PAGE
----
Pakistan says six crew members of a government helicopter, who were taken hostage last week after the aircraft crash-landed in Afghanistan, have been released.
In a statement released on Saturday, Pakistani Foreign Ministry spokesman Nafees Zakaria said that five Pakistanis and a Russian navigator were "released in an inter-tribe exchange on the Pakistan-Afghan border (and) arrived in Islamabad today.”
All the six are "safe and in good health," Zakaria added without elaborating on who had been holding the crew hostage.
However, local Afghan authorities have said that the six were held captive by the Taliban militant group in an area outside the government's control.
The development came two days after Islamabad said Kabul had informed it that the chopper crew was alive and efforts were being made to rescue them.
The Mi-17 transport helicopter belonging to the Punjab provincial government went down on August 4 en route from the city of Peshawar to Uzbekistan for maintenance.
The incident took place in the eastern Afghan province of Logar, situated near the border with Pakistan's militancy-riddled mountainous tribal areas.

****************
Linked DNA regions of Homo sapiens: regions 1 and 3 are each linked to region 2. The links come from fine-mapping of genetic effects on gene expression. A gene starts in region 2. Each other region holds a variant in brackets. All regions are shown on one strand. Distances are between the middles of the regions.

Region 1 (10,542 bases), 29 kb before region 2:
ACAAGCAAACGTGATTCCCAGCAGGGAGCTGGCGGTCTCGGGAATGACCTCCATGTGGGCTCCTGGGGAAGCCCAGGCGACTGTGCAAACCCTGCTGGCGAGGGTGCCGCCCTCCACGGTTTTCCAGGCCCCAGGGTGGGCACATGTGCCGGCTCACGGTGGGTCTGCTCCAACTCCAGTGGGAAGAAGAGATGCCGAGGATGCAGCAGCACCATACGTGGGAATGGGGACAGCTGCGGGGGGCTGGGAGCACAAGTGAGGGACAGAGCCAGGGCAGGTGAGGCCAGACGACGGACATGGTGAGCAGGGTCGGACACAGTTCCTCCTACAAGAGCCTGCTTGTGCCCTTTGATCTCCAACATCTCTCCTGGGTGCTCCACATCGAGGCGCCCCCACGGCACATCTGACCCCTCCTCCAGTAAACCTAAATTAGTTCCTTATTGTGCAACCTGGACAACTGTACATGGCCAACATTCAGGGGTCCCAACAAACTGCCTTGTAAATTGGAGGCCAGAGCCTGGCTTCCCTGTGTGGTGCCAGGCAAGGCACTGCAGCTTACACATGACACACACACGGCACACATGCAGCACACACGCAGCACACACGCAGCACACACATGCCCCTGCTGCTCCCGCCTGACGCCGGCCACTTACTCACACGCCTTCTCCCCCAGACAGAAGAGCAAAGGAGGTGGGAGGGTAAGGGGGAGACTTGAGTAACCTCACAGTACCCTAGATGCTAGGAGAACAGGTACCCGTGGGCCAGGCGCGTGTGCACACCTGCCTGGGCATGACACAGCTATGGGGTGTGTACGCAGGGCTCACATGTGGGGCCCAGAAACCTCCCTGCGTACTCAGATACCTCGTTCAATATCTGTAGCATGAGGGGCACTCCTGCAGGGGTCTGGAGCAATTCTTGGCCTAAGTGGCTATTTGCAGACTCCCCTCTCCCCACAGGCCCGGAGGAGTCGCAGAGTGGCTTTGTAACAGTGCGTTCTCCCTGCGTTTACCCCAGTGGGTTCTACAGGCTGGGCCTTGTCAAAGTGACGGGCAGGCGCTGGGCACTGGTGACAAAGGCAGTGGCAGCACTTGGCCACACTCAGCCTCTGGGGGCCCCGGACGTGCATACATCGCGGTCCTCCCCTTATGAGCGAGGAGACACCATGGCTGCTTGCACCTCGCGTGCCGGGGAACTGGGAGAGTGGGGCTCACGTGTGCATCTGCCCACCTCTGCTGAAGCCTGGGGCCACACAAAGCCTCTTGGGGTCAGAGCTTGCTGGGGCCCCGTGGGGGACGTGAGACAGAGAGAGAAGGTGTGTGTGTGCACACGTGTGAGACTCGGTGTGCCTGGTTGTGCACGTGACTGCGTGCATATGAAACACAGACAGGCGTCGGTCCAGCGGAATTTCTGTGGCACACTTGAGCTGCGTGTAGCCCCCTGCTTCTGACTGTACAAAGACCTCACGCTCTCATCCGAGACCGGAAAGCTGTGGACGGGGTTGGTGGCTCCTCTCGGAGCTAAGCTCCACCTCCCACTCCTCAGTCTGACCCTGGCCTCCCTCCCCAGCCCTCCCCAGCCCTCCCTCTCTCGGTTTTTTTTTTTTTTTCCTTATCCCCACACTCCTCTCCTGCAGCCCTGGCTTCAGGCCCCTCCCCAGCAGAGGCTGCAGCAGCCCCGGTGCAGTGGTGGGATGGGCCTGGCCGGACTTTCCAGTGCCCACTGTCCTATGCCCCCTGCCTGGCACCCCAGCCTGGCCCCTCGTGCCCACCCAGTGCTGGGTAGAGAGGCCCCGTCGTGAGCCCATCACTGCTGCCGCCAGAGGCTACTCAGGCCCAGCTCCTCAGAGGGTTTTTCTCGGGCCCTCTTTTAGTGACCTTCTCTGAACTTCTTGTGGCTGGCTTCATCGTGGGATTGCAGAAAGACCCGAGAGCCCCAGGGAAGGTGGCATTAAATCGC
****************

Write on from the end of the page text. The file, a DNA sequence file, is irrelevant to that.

Relations between Afghanistan and Pakistan have been tense in recent years over the ongoing militancy in border areas. Senior Afghan officials have frequently blamed elements inside Pakistan's intelligence service for harboring the Taliban and sponsoring the militancy.
In return, Islamabad has accused the Afghan government of giving shelter to the militants on its side of the border.
Afghanistan faces a security challenge years after the United States and its allies invaded the Asian state in 2001 as part of Washington’s so-called war on terror.
The offensive removed the Taliban from power, but many areas in the country are still beset with bomb attacks, kidnapping incidents and murders.